RainforestPlants – A Web-based Tool

RainforestPlants is a web-based tool for learning tropical botany, specifically the recognition and identification of plant families. Sixty-five common flowering plant families are described, providing a broad, but not overwhelming introduction to the subject.

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Authors

RainforestPlants was developed by Scott Shumway (Wheaton College, Norton, MA) and Susan Letcher (Purchase College, SUNY, Purchase, NY). The families, genera, and species included are representative of La Selva Biological Station in Costa Rica, an important training ground for tropical botanists (McDade et al 1994). However, these families are prevalent across the Neotropics, giving the website a much broader applicability.

Goals

RainforestPlants was designed for students who come to the tropics for a short period of intense study, often with little prior knowledge of tropical biology or basic botany. The mix of simplicity combined with breadth of coverage will also make RainforestPlants a valuable resource for advanced students of plant systematics, dendrology, ecology, and ethnobotany throughout the Neotropics. Similarly, we hope that it will pique the interest of non-botanists interested in knowing more about the plants with which their study organisms interact.

Content

Upon entering a tropical forest, a student is overwhelmed by the diversity of plants and by the seeming impossibility of ever sorting them out.  RainforestPlants provides several ways for students to begin to make sense of this botanical diversity by organizing it into taxonomic groupings. An introductory section provides guidelines on “How to Examine a Plant” in the field. Once basic features, such as leaf complexity, phyllotaxy, and presence or absence of stipules are ascertained, the user is guided through a series of tests that are helpful for key identification features such as exudates, odor, leaf characteristics visible under a hand lens, and bark strength. A fully illustrated glossary helps the user learn a basic botanical vocabulary.

The information provided in RainforestPlants makes it possible to identify most tropical plants to the level of family using one of two user-friendly keys. The first is a variation on a key published by Gentry (1996). The second is the matrix developed by Dr. Humberto Jimenez-Saa for use in teaching tropical dendrology.  The first works for all 65 families, while the second works for trees. The family pages provide a way to identify some of the more common genera in a family.  In some cases, species-level identification will also be possible.  A page of “top ten lists” lets the student know which of these families, genera, and species are most abundant and species-rich in old-growth forest at La Selva. Hopefully this will provide the students with a framework for organizing and expanding their knowledge of tropical plants.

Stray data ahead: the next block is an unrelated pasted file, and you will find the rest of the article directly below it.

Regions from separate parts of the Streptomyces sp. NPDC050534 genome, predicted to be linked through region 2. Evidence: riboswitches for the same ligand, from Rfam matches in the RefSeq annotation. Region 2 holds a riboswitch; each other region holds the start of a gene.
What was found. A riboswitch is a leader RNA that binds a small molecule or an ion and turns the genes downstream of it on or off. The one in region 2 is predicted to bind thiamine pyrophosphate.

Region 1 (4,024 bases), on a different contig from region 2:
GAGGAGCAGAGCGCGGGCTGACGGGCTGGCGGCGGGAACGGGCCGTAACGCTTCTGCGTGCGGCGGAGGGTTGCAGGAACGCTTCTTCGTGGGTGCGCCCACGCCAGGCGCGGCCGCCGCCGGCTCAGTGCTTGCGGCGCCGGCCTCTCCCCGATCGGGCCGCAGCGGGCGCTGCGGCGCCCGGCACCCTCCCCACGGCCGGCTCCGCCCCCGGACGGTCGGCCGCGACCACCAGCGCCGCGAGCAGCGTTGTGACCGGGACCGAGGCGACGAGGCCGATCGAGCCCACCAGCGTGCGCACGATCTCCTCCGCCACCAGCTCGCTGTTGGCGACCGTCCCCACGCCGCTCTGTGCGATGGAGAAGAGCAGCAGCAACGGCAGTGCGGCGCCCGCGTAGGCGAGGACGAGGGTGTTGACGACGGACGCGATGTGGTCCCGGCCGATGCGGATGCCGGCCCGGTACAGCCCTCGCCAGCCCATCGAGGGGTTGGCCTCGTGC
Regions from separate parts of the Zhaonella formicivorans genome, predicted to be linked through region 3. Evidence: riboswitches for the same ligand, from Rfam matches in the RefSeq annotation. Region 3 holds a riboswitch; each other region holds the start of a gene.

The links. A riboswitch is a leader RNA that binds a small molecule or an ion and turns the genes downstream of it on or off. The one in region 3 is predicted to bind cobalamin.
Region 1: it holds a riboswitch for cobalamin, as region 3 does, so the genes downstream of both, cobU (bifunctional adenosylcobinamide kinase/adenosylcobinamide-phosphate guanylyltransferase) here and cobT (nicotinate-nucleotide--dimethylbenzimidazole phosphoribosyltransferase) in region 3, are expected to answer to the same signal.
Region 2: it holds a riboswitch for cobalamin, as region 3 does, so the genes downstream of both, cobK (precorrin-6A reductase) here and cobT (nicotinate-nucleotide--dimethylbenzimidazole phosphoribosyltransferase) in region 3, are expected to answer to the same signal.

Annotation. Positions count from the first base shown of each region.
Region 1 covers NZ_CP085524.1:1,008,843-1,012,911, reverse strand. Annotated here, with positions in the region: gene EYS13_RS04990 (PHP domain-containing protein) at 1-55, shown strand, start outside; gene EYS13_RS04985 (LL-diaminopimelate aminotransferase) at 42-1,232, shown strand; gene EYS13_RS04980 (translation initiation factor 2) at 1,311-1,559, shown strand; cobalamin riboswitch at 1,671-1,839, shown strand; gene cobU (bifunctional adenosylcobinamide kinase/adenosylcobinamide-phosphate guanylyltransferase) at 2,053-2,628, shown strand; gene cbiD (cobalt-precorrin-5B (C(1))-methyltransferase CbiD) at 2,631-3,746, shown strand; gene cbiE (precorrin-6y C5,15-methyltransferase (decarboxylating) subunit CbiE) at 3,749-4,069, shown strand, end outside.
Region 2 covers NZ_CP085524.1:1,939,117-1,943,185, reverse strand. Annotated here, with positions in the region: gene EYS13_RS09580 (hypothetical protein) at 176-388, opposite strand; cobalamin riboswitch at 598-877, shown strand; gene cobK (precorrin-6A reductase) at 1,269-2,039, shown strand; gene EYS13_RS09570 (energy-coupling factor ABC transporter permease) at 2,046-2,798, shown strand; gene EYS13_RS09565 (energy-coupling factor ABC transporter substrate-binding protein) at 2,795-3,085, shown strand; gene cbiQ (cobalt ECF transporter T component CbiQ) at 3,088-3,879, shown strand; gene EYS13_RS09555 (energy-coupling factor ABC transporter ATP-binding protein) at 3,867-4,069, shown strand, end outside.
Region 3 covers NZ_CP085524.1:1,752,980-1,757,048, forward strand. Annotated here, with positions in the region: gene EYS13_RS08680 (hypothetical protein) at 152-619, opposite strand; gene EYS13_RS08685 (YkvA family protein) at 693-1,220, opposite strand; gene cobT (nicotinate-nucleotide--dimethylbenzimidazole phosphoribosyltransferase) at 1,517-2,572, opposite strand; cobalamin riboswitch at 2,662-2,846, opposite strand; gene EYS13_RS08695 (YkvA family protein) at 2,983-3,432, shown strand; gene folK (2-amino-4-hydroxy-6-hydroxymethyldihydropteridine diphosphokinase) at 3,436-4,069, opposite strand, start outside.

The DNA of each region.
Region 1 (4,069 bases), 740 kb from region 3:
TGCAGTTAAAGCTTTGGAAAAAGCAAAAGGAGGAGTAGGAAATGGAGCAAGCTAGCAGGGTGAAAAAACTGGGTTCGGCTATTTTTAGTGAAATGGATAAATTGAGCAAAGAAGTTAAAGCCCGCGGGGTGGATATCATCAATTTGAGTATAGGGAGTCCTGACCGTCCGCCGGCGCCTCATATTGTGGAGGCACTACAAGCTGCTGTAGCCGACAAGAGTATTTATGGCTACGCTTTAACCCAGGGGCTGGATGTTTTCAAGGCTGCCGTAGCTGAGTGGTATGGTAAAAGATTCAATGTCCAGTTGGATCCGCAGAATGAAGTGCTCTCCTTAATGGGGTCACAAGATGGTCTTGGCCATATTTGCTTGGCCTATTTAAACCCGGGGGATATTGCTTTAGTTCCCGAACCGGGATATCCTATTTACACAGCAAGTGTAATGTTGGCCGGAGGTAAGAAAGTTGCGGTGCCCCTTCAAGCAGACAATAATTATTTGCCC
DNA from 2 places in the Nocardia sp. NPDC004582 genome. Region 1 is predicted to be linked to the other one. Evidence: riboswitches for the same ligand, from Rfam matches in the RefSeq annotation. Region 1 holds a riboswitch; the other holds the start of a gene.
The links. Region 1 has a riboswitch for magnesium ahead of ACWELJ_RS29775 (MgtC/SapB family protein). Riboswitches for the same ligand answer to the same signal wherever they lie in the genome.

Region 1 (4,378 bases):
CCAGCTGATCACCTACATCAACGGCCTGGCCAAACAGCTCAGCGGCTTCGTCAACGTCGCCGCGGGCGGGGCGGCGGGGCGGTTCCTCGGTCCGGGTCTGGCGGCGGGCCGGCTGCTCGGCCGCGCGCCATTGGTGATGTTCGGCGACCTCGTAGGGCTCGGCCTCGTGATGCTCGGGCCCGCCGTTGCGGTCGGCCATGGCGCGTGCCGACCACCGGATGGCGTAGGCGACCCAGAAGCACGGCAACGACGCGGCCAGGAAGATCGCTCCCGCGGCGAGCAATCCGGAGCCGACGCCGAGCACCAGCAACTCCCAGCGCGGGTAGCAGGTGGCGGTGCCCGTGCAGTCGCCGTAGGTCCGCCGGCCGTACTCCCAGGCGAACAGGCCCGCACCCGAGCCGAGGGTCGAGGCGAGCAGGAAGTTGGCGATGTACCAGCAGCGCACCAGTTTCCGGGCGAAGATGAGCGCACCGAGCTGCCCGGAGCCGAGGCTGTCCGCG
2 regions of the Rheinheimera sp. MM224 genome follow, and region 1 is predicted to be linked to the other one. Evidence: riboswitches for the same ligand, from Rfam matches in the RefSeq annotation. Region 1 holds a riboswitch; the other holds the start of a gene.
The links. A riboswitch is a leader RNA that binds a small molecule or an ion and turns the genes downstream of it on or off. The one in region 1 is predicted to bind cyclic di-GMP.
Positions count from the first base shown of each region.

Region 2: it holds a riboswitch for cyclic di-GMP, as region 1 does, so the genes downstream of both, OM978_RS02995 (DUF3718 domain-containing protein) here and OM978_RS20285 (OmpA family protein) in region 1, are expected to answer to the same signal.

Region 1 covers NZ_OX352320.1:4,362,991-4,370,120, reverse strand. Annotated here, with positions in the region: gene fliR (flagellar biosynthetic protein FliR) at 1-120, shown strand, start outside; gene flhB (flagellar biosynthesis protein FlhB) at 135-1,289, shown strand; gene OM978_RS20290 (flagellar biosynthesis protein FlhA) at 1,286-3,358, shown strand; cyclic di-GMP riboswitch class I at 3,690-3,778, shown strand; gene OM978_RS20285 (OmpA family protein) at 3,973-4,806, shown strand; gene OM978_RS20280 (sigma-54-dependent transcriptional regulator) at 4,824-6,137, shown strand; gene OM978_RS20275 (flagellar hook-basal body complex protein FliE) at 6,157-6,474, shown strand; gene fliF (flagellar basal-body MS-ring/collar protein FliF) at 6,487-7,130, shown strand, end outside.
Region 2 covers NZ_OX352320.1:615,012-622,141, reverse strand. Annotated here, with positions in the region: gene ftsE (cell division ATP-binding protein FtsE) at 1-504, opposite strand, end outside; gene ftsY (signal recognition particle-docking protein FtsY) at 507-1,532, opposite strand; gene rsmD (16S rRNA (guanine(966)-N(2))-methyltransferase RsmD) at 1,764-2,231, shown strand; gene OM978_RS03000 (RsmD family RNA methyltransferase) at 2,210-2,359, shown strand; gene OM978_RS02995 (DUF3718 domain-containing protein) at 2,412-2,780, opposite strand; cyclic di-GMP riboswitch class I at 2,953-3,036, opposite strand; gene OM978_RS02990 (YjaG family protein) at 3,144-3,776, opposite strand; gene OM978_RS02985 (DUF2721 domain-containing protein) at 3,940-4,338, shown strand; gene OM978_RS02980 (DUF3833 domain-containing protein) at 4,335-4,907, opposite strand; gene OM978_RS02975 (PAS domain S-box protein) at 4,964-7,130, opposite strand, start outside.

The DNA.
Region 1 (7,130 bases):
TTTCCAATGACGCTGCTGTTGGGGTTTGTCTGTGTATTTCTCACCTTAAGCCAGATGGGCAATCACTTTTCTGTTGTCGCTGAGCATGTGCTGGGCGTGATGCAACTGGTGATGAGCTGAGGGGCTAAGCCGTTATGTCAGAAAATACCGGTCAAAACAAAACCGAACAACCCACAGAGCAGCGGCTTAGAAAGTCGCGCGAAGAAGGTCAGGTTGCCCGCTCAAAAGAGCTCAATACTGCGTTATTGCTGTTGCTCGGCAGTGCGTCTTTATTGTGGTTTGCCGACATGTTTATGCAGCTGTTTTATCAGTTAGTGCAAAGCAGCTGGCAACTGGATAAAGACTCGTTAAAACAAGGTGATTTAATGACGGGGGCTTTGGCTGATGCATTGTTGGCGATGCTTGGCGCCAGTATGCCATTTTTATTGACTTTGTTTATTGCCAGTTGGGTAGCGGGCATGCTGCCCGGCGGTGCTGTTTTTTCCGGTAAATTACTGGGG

Each family is briefly described on its own page. The defining characteristics and economic uses for each family are written in English and Spanish with a minimum of technical jargon. Descriptions are followed by a list of the genera and numbers of species found at the La Selva Biological Station. A line drawing shows a representative species. Field marks to be employed for identification are provided for each family and are followed by color photographs illustrating these key features and providing examples of important genera within the family.
The palms are one of the quintessential groups of tropical plants.  Even the neophyte botanist can point out a member of the palm family with a fair degree of confidence. The abundance of individuals and the diversity of species of palms are unusually high in the La Selva forest (Hartshorn and Hammel 1994). A user-friendly key has been created that will enable the identification of 23 of the 34 species found at La Selva.  The remaining are either uncommon in the forest or non-native cultivated species. The palm key links to descriptions and photographs of each species.  A pdf link enables users to print out the key and carry it into the field.

Future Developments

In the future the authors plan to develop a version of RainforestPlants that can be used in the field on hand-held electronic devices, such as the ipad and smart phone.

  • Taxonomy provides a foundation for ecology and conservation (McNeely 2002).
  • Training a new generation of tropical ecologists will depend on making taxonomic information accessible, relevant, and attractive.
  • RainforestPlants fills an important niche by providing an entry point into the complex world of tropical plant taxonomy.

Literature Cited

  • Gentry, A.H. 1996. A Field Guide to the Families and Genera LaSelvaof Woody Plants of Northwest South America (Columbia, Ecuador, Peru) with Supplementary Notes on Herbaceous Taxa. University of Chicago Press.
  • Hartshorn, G.B. and Hammel, B.E. 1994. Vegetation and Floristic Types. In McDade, L.A. et al. 1994. La Selva: Ecology and Natural History of a Neotropical Rain Forest. Chicago: University of Chicago Press.
  • Jimenez-Saa, H. 2008. Tropical Dendrology. http://www.hjimenez.org/dendrology.html
  • McDade, L.A. et al. 1994. La Selva: Ecology and Natural History of a Neotropical Rain Forest. Chicago: University of Chicago Press.
  • McNeely, J.A. 2002. The Role of Taxonomy in Conserving Biodiversity. Journal for Nature Conservation 10:145-153.

 

Received 11 July 2012; Published on line 15 July 2012.
© 2012 The Author(s)
Tropicalbio.org © 2012 by The Association for Tropical Biology and Conservation